A study published yesterday by The Wildlife Trade Monitoring Network (TRAFFIC) details how the world’s top 20 shark and ray catchers and traders account for approximately 80% of the global reported catch, averaged by year from 2007 to 2017.
During this time period, vessels from the US, Mexico, India, Spain and Indonesia topped the list of catchers, with a combined total average of 333,952 metric tonnes caught each year. Unsurprisingly, shark fin soup consumption is a key driver of the trade. Approximately 16,177 metric tonnes of shark fin products were reported as imported worldwide per year between 2000 and 2016.
The world’s four largest importers of shark fin accounted for 90% of average annual global imports of fins during the same period. Hong Kong SAR was the largest, followed by Malaysia, mainland China and then Singapore. The main importers of shark and ray meat were Spain, Uruguay, Brazil and Italy, which accounted for 57% of the average global imports of shark meat over the past decade.
“Urgent measures are required to combat the over-exploitation and lack of accurate catch and trade information of sharks and rays,” said Nicola Okes, co-author of the report. “As key high order predators, the continued wellbeing of these populations is essential to the overall health of our oceans. We need the main catchers to take responsibility and put in place monitoring and management measures to stop further declines of sharks and rays.”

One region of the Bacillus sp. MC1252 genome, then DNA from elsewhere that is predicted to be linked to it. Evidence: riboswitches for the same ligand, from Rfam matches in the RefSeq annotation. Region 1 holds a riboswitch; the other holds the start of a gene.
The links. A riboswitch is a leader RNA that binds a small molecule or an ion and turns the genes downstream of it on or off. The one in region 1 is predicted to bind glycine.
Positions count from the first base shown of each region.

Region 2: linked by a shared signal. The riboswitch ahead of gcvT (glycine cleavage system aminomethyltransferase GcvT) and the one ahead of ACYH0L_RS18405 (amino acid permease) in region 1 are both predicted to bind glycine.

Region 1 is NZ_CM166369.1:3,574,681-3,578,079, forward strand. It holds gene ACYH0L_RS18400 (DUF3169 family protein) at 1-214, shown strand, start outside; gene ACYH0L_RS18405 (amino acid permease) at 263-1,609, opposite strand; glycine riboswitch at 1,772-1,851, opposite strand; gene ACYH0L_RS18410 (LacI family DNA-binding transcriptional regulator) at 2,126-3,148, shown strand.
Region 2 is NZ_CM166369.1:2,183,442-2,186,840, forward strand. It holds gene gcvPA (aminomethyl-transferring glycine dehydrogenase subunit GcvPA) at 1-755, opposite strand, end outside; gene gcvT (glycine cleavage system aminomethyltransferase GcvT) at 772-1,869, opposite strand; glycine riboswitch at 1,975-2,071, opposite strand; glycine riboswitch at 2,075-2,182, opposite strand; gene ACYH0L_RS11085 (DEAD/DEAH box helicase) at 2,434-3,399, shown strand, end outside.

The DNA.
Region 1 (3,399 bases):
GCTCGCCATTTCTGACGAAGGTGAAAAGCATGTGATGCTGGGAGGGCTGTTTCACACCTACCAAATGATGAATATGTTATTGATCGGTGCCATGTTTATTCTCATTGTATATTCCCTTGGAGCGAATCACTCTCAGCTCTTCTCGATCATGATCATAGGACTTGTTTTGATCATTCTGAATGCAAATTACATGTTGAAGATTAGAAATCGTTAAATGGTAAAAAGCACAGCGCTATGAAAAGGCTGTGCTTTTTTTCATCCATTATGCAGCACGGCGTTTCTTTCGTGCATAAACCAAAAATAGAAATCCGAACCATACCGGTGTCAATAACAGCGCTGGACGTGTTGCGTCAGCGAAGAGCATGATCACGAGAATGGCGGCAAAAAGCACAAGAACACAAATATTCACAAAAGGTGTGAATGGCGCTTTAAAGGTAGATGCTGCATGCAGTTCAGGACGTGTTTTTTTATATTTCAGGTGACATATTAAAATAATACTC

Sharks are vulnerable to overfishing due to their slow growth, the fact that they reach sexual maturity later than many other marine animals and have a relatively small number of offspring. As it stands, approximately 17% of shark and ray species are still listed as Critically Endangered, Endangered, and Vulnerable on the IUCN Red List, with an additional 13% listed as Near Threatened, and 47% as Data Deficient. Just 23% of ray and shark species are listed under Least Concern.
The publication of An overview of major shark traders, catchers, and species follows the successful listing of 18 species of mako shark and rhino ray in CITES Appendix II at the 18th Conference of the Parties held in Geneva last month.
“We have seen a greater use of trade controls through CITES over the last decade as a response to declines in sharks and rays being overfished for trade. We would also like to see major importers scrutinising the sustainability of the shark and ray products they import,” said Glenn Sant, TRAFFIC’s Senior Advisor on Fisheries Trade and Traceability. “Major importers need to take responsibility for their sustainability footprint as a result of importing products from species at high risk of overexploitation.”
Photographs courtesy of TRAFFIC and Daniel Versteeg / WWF.
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